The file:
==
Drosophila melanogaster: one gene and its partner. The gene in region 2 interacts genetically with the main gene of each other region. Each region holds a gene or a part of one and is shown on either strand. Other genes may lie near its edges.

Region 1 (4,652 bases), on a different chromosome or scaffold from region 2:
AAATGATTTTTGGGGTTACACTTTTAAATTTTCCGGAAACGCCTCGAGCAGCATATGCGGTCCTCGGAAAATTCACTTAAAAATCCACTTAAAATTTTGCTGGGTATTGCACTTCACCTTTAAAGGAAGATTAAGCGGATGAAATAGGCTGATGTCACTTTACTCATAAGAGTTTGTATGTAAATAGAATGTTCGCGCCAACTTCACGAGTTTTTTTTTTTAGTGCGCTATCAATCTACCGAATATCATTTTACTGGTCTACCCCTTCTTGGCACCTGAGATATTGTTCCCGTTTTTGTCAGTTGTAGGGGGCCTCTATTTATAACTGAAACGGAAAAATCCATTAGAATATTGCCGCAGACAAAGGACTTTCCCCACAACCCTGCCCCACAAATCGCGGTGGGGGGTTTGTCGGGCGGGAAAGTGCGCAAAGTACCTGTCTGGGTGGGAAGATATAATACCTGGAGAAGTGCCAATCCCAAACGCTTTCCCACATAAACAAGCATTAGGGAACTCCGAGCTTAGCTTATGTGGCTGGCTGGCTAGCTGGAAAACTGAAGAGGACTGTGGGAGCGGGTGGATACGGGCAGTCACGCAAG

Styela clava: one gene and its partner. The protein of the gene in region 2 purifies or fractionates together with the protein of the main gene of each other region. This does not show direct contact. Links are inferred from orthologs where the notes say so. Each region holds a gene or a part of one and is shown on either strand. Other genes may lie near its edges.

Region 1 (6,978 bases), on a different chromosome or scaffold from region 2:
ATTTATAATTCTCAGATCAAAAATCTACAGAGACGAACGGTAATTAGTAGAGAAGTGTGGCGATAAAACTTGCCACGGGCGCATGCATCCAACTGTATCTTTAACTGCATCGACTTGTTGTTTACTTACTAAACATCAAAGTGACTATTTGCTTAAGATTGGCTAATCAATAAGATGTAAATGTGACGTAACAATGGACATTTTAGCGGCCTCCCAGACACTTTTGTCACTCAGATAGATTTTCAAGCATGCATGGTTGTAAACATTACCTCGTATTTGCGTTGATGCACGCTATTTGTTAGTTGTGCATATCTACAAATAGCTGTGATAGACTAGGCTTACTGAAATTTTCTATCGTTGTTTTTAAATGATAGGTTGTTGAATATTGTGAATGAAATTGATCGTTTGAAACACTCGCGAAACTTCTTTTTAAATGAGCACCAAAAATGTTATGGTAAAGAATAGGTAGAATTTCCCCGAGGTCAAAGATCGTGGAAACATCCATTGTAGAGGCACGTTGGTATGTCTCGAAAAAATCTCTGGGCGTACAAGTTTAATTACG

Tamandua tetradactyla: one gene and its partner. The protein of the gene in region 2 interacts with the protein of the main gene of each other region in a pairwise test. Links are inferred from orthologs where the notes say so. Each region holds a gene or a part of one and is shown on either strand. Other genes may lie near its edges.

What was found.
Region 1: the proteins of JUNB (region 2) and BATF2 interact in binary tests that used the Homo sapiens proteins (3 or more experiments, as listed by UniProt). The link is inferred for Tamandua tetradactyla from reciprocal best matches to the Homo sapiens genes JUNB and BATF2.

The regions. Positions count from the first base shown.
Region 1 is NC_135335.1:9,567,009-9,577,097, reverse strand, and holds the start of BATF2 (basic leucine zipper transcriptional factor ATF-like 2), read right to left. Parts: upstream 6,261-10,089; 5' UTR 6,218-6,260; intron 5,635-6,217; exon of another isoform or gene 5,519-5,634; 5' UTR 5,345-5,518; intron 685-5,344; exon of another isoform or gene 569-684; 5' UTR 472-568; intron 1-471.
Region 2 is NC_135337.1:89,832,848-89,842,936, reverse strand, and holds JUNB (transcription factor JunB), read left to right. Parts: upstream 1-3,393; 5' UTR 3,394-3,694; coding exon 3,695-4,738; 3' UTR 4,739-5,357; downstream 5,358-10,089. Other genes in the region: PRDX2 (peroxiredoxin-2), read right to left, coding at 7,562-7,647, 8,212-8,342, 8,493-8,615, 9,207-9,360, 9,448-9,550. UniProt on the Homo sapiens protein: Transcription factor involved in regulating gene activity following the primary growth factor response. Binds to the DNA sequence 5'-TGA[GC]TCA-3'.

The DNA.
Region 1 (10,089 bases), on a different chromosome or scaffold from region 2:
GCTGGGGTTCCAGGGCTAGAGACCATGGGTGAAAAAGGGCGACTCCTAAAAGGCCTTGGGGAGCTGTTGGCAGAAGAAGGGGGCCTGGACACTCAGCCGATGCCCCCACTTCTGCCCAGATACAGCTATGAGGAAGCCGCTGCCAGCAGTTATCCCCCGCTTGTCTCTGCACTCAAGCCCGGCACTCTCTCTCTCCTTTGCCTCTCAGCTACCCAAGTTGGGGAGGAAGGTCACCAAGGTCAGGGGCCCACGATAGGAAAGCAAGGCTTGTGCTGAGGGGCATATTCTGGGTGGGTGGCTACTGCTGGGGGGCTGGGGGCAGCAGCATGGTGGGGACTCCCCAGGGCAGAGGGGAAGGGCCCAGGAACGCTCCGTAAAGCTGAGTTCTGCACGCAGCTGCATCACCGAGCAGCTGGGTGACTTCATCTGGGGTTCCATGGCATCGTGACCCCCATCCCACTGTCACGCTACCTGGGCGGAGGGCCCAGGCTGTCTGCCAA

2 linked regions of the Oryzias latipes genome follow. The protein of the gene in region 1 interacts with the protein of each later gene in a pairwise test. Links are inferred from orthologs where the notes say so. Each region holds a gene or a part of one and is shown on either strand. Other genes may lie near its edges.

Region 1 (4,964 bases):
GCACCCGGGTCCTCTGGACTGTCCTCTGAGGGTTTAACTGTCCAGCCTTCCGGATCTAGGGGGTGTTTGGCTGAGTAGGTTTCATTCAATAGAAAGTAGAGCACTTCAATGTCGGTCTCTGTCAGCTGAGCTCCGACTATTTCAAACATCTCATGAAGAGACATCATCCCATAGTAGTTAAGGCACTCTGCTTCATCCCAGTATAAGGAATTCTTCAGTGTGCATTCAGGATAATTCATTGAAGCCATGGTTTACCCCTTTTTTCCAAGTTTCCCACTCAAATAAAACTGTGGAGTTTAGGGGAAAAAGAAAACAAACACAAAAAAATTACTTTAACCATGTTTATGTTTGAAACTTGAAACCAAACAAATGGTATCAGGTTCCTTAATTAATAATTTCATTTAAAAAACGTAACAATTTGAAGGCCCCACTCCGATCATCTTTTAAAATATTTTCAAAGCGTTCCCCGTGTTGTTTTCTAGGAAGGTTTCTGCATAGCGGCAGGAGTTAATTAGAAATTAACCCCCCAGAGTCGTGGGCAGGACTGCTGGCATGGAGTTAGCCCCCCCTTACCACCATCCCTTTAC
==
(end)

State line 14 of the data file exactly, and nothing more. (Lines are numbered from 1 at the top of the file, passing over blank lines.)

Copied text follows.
Region 1 (10,089 bases), on a different chromosome or scaffold from region 2: